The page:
Rising demand for Dubai's gold vaults
The Dubai Multi Commodities Centre (DMCC) has been inundated with inquiries from banks and wealthy investors seeking to move their bullion to the high security vaults beneath the free zone following a move by Swiss banks to raise fees for gold storage.
Executives from the DMCC and Brink's, the international security company that operates the vaults, both confirmed that there had been a marked increase in gold stored and inquiries from new customers in recent months.
It is understood that UBS and Credit Suisse, the Swiss banks that lead the gold storage market in their home country, are in the process of raising gold vaulting fees because of increased costs imposed by the Basel III banking regulations. The regulations came into effect on January 1 and will be phased in until 2019.
Gold that is unallocated, or held on a bank's balance sheet as an asset, has traditionally held a book value of 50 per cent of its market value. Under the Basel III regulations, however, such unallocated gold becomes a so-called Tier One asset to be valued at 100 per cent.
It therefore costs twice as much to keep unallocated gold on a bank's balance sheet under Basel III.
So-called allocated gold belongs to a client of the bank and does not have to be accounted for in the same way.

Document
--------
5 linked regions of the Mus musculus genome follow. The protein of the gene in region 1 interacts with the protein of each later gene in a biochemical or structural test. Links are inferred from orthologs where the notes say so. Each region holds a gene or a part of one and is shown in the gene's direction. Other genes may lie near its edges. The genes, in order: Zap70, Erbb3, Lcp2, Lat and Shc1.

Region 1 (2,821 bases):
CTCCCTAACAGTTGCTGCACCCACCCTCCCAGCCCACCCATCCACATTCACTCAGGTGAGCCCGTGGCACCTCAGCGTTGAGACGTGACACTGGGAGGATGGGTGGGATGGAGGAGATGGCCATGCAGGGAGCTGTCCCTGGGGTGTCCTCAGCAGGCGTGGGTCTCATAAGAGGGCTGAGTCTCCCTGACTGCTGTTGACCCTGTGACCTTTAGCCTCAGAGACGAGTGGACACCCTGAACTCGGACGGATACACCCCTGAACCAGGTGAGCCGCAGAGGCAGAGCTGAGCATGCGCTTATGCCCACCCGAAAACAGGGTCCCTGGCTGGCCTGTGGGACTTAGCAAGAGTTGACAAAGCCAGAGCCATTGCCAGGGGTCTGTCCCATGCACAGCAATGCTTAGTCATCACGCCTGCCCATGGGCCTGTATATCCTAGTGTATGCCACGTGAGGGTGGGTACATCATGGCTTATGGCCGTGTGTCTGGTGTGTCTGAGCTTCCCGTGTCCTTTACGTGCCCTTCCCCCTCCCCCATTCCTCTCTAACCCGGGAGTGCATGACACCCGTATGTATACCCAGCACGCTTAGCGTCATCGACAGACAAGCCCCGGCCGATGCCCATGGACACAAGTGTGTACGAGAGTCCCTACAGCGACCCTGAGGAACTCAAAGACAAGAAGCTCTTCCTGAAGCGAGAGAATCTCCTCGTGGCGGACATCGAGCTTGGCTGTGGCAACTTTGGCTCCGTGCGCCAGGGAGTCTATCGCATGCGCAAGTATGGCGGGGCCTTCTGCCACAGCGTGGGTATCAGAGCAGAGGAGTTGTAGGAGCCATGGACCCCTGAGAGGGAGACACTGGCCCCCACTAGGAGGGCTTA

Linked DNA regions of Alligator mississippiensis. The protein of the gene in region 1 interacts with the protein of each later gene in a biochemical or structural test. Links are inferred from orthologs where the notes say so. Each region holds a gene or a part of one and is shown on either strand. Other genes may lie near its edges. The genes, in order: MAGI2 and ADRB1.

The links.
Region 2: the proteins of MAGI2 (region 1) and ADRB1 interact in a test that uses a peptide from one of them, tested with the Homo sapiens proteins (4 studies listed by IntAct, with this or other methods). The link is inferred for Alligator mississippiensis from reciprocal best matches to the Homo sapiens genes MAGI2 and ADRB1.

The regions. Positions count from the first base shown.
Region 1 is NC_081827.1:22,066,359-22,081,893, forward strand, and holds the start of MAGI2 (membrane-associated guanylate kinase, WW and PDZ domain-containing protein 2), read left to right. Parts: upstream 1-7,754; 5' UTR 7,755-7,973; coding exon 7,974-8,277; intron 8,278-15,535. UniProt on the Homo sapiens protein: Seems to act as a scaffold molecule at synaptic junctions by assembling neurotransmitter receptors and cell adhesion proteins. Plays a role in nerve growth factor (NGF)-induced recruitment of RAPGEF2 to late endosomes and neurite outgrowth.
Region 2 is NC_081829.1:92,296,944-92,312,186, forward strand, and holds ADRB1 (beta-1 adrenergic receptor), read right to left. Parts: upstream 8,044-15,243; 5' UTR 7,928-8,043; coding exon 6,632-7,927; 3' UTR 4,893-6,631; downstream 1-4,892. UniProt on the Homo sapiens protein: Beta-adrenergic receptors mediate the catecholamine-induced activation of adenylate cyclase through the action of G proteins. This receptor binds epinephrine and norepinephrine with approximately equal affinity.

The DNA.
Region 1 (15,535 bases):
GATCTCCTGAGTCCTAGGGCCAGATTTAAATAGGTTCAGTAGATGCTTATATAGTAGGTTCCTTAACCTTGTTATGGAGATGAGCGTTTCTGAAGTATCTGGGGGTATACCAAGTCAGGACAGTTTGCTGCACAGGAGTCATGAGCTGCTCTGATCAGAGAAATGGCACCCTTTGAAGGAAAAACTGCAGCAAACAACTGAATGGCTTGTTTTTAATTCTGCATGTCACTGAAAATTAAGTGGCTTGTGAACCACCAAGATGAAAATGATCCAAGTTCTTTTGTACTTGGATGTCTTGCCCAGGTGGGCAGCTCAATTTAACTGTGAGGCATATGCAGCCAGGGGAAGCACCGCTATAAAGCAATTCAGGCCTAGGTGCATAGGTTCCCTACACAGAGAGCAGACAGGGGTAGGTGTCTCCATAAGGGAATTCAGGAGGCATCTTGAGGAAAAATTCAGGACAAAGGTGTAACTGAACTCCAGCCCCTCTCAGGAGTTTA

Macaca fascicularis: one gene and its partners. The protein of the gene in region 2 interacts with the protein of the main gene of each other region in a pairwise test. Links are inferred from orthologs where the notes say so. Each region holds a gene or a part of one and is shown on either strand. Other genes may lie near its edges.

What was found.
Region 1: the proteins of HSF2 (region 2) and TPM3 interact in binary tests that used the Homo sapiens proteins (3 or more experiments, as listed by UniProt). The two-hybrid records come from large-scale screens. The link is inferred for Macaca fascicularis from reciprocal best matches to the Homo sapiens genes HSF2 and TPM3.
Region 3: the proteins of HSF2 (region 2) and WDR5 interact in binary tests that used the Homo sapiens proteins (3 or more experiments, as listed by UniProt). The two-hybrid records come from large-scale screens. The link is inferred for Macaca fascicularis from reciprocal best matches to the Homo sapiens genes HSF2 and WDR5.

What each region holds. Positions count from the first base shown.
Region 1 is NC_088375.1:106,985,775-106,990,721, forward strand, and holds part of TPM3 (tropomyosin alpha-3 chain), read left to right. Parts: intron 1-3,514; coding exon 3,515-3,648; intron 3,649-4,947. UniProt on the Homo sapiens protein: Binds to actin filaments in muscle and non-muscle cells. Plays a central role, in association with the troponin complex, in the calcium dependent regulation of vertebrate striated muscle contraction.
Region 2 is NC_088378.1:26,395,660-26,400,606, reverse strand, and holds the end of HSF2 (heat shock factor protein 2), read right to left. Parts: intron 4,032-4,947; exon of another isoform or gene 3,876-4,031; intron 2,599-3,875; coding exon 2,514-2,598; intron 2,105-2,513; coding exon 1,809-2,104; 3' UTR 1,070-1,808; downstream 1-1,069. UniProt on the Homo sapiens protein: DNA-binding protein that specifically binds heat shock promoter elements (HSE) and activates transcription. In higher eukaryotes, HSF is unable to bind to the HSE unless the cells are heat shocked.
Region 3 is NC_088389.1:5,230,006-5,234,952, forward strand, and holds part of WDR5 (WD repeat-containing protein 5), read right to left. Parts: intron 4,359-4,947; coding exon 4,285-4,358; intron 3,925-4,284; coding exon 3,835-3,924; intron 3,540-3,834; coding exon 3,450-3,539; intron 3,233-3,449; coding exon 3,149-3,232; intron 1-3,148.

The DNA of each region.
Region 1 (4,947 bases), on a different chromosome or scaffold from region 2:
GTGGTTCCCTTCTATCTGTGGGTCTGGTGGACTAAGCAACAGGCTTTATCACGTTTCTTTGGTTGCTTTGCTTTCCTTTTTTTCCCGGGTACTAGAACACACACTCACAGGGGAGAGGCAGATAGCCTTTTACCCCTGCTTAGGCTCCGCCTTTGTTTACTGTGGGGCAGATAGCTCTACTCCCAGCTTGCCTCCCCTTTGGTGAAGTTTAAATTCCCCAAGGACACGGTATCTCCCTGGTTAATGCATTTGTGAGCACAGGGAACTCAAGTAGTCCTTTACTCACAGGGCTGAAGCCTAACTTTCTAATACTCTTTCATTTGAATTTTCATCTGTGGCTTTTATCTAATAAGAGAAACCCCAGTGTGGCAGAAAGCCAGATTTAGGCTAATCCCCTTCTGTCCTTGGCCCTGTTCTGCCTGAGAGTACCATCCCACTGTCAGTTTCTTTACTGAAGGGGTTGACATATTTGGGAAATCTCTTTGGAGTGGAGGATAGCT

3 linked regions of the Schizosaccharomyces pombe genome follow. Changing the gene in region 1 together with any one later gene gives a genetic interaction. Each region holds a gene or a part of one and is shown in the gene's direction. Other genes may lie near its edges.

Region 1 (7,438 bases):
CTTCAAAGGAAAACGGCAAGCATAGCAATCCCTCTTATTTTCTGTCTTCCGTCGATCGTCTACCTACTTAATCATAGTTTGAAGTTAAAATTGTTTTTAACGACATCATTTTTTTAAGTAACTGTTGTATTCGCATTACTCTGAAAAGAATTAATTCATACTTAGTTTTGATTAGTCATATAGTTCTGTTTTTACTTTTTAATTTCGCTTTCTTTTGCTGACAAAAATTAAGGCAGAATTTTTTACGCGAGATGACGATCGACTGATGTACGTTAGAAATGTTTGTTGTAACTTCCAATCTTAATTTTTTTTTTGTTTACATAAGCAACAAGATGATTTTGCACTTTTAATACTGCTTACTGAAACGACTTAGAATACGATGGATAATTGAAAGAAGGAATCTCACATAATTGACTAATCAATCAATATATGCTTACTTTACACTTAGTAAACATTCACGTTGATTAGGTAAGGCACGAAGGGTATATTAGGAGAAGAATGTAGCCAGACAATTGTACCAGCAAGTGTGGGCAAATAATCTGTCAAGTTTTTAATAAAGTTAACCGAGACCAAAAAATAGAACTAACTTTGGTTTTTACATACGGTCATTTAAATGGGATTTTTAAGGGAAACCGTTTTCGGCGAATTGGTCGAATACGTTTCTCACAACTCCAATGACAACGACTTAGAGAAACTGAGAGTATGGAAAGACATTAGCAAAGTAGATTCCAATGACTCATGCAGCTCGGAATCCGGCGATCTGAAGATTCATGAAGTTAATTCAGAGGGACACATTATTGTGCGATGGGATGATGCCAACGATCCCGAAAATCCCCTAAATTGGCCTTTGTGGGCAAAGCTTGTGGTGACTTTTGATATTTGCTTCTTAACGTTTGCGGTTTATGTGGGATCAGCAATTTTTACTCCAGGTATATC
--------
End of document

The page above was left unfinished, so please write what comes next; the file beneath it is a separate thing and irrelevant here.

UBS acknowledged that the new regulations would increase the cost of keeping gold on a bank's balance sheet but declined to comment further. Credit Suisse declined to comment.
"In Switzerland a lot of the gold that is held is actually unallocated gold. That is, it actually forms part of the balance sheet of that bank," said Gautam Sashittal, the chief operating officer of DMCC.
"And what has happened over there is that in the past this unallocated gold was cheap for banks to keep. Gold could be lent out to gold producers so that they could hedge their future production. That was a big market for banks. But today producers are not hedging."
What is more, Mr Sashittal added, hedge funds and gold funds are more often long gold, meaning they are invested because they think it will rise in value, which has further depressed the market for lending the precious metal.
Because of this shift in valuations and pricing, banks and high net worth investors are increasingly looking to Dubai to lower their costs of gold storage.
"There is a lot more transit gold coming into to the DMCC vaults recently," said Mr Sashittal.
Michel Constain, the general manager for Brink's in Dubai that operates the DMCC vaults agreed.
"We witnessed solid growth throughout the region during 2012 from both new and existing customers," he said.
Typically vaulting fees will be between 0.05 per cent to 0.1 per cent of the value of the gold, plus value added tax (VAT), said Mr Sashittal.
"Now I mention VAT as that can go as high as 25 per cent depending on your jurisdiction. The key factor to remember here is Dubai doesn't have VAT, so automatically you have that difference." VAT is levied at 8 per cent in Switzerland.
The gold vaults beneath the DMCC at Jumeirah Lakes Towers are five storeys underground and one storey below sea level.
To access them customers must endure a lengthy and elaborate security procedure, passing through several electronic security gates and descending an unknown number of floors in two elevators.
The gold is stored in a large vault alongside ingots of silver, cages filled with bags of jewels and cabinets of expensive watches.
Updated: March 3, 2013 04:00 AM